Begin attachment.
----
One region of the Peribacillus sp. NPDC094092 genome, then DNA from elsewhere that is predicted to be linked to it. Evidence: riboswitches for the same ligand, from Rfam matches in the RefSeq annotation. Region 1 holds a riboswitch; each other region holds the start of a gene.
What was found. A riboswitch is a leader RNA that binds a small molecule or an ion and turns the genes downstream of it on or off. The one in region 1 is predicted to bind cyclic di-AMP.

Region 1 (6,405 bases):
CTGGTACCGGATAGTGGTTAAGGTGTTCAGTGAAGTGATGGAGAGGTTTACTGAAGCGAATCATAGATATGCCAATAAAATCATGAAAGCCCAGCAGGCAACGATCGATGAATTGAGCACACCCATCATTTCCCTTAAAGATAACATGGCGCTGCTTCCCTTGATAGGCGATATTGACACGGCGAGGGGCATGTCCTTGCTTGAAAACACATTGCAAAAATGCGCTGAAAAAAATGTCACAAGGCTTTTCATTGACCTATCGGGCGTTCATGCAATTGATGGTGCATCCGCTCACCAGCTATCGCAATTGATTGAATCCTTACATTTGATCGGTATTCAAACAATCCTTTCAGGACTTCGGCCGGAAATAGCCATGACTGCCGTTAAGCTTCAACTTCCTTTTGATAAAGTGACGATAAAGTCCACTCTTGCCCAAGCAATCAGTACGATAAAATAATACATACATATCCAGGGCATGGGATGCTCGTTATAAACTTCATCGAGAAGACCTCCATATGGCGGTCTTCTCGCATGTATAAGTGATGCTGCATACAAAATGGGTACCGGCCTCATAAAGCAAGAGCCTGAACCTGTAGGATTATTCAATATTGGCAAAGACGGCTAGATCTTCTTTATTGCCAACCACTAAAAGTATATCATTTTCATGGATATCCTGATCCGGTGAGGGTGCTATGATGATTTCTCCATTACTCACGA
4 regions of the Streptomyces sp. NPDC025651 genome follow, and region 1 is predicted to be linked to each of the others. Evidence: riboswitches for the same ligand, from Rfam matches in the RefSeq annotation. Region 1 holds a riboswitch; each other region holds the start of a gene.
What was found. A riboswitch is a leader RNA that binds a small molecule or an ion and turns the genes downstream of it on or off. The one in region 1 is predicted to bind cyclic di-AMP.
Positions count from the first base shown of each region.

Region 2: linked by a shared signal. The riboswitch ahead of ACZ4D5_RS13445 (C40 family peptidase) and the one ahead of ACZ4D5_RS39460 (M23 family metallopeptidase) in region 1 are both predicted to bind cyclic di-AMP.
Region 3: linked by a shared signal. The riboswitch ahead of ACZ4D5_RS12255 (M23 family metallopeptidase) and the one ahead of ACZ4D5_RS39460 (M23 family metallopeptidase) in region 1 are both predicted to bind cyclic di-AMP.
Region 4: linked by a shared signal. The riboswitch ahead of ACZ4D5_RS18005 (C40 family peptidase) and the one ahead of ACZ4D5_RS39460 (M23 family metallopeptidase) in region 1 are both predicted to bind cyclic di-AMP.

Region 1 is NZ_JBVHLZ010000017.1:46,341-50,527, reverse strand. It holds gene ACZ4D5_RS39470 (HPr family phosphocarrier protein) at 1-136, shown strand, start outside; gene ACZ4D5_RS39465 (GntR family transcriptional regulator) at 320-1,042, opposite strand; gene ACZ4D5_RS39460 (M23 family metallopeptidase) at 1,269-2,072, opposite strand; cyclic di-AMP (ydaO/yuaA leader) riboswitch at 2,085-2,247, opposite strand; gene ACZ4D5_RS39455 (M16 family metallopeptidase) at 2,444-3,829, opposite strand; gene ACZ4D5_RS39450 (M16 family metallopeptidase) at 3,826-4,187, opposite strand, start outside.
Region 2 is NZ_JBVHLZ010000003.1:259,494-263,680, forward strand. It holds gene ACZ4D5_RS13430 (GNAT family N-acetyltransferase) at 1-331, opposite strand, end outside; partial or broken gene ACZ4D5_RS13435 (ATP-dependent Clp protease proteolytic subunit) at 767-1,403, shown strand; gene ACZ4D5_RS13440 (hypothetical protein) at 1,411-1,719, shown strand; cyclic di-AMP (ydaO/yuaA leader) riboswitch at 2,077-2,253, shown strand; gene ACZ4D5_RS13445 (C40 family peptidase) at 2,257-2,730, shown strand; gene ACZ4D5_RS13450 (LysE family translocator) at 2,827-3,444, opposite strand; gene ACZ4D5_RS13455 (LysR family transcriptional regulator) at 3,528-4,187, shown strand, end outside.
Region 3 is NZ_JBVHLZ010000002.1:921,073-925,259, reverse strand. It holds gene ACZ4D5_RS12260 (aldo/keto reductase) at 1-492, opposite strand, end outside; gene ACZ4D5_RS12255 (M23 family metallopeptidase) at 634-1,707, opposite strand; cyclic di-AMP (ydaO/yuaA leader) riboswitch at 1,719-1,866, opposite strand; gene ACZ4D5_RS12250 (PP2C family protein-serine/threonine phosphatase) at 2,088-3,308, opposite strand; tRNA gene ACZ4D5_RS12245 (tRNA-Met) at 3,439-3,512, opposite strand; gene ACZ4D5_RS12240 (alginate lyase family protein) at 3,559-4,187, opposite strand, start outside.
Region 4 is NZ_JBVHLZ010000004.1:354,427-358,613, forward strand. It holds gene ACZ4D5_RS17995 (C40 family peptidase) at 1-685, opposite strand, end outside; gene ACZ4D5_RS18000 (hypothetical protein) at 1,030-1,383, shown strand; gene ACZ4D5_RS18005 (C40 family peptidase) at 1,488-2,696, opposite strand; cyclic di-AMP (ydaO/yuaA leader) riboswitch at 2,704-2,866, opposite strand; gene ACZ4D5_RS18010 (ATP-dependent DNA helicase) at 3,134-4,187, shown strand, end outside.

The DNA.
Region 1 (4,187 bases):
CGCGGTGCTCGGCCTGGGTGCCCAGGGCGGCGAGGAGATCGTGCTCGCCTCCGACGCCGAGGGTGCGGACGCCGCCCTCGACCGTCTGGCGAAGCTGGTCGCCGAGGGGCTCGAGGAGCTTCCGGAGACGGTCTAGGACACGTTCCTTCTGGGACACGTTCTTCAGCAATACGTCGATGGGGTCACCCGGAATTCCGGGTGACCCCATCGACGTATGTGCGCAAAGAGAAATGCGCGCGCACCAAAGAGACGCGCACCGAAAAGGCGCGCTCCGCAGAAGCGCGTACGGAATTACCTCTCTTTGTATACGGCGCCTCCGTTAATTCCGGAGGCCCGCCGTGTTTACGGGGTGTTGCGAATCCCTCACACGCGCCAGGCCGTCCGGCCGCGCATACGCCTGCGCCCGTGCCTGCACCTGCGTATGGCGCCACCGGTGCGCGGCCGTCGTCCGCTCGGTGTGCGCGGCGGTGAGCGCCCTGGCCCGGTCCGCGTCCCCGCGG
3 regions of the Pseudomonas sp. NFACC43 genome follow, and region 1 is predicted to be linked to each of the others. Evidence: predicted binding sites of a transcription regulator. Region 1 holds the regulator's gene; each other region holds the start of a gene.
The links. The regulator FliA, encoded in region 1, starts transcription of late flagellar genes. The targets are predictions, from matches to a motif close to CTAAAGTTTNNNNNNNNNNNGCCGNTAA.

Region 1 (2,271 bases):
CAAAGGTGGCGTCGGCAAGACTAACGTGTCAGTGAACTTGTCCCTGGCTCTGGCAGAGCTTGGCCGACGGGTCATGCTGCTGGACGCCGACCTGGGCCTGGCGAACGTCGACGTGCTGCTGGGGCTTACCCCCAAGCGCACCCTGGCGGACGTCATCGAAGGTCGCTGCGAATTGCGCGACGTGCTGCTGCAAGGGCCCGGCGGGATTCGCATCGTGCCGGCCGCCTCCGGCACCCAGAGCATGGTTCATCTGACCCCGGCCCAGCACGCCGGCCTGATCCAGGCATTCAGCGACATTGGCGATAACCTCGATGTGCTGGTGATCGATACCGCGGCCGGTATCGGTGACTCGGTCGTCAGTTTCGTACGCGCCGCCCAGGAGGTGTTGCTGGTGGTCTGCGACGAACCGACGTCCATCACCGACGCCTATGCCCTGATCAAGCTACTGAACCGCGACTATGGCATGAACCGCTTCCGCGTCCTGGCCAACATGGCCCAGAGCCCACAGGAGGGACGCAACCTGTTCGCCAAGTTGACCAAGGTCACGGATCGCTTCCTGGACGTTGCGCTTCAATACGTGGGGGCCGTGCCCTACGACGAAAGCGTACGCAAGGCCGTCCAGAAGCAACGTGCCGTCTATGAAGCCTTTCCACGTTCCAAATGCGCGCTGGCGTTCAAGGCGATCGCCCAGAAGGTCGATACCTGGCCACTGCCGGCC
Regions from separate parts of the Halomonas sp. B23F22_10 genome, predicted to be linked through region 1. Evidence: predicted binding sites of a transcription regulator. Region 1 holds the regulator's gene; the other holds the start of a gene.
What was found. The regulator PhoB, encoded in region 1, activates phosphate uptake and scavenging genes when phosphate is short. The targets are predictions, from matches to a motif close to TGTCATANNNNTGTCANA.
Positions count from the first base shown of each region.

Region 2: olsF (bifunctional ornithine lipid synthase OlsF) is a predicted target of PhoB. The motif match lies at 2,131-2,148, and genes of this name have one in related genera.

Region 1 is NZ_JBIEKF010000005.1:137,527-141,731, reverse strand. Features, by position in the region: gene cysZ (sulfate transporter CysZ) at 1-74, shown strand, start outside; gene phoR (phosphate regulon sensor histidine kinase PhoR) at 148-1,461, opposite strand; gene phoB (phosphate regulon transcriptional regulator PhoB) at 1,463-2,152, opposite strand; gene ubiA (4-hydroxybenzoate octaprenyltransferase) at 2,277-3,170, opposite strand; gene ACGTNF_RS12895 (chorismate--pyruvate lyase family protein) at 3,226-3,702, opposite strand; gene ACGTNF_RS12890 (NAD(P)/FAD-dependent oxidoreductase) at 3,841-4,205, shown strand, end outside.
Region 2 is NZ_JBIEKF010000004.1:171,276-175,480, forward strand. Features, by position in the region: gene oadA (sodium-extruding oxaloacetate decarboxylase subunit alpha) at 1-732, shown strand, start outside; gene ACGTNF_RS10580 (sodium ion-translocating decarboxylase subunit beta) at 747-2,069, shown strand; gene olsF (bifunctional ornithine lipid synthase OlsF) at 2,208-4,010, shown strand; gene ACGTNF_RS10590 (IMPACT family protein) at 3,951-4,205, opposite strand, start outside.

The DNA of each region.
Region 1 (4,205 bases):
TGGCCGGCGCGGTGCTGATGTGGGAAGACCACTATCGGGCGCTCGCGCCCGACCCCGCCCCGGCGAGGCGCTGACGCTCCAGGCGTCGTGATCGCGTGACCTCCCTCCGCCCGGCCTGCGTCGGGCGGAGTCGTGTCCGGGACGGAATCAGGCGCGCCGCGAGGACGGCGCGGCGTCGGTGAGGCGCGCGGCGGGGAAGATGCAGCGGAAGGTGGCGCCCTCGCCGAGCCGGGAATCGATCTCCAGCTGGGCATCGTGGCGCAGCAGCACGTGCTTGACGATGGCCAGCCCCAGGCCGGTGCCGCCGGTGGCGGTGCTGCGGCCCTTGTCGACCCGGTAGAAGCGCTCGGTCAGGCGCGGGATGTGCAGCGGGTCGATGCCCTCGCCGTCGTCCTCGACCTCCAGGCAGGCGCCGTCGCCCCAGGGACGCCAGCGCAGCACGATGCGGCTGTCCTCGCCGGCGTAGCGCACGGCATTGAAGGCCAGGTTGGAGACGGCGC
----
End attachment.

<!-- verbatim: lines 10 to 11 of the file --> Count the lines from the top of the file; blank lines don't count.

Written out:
Region 4: linked by a shared signal. The riboswitch ahead of ACZ4D5_RS18005 (C40 family peptidase) and the one ahead of ACZ4D5_RS39460 (M23 family metallopeptidase) in region 1 are both predicted to bind cyclic di-AMP.

Region 1 is NZ_JBVHLZ010000017.1:46,341-50,527, reverse strand. It holds gene ACZ4D5_RS39470 (HPr family phosphocarrier protein) at 1-136, shown strand, start outside; gene ACZ4D5_RS39465 (GntR family transcriptional regulator) at 320-1,042, opposite strand; gene ACZ4D5_RS39460 (M23 family metallopeptidase) at 1,269-2,072, opposite strand; cyclic di-AMP (ydaO/yuaA leader) riboswitch at 2,085-2,247, opposite strand; gene ACZ4D5_RS39455 (M16 family metallopeptidase) at 2,444-3,829, opposite strand; gene ACZ4D5_RS39450 (M16 family metallopeptidase) at 3,826-4,187, opposite strand, start outside.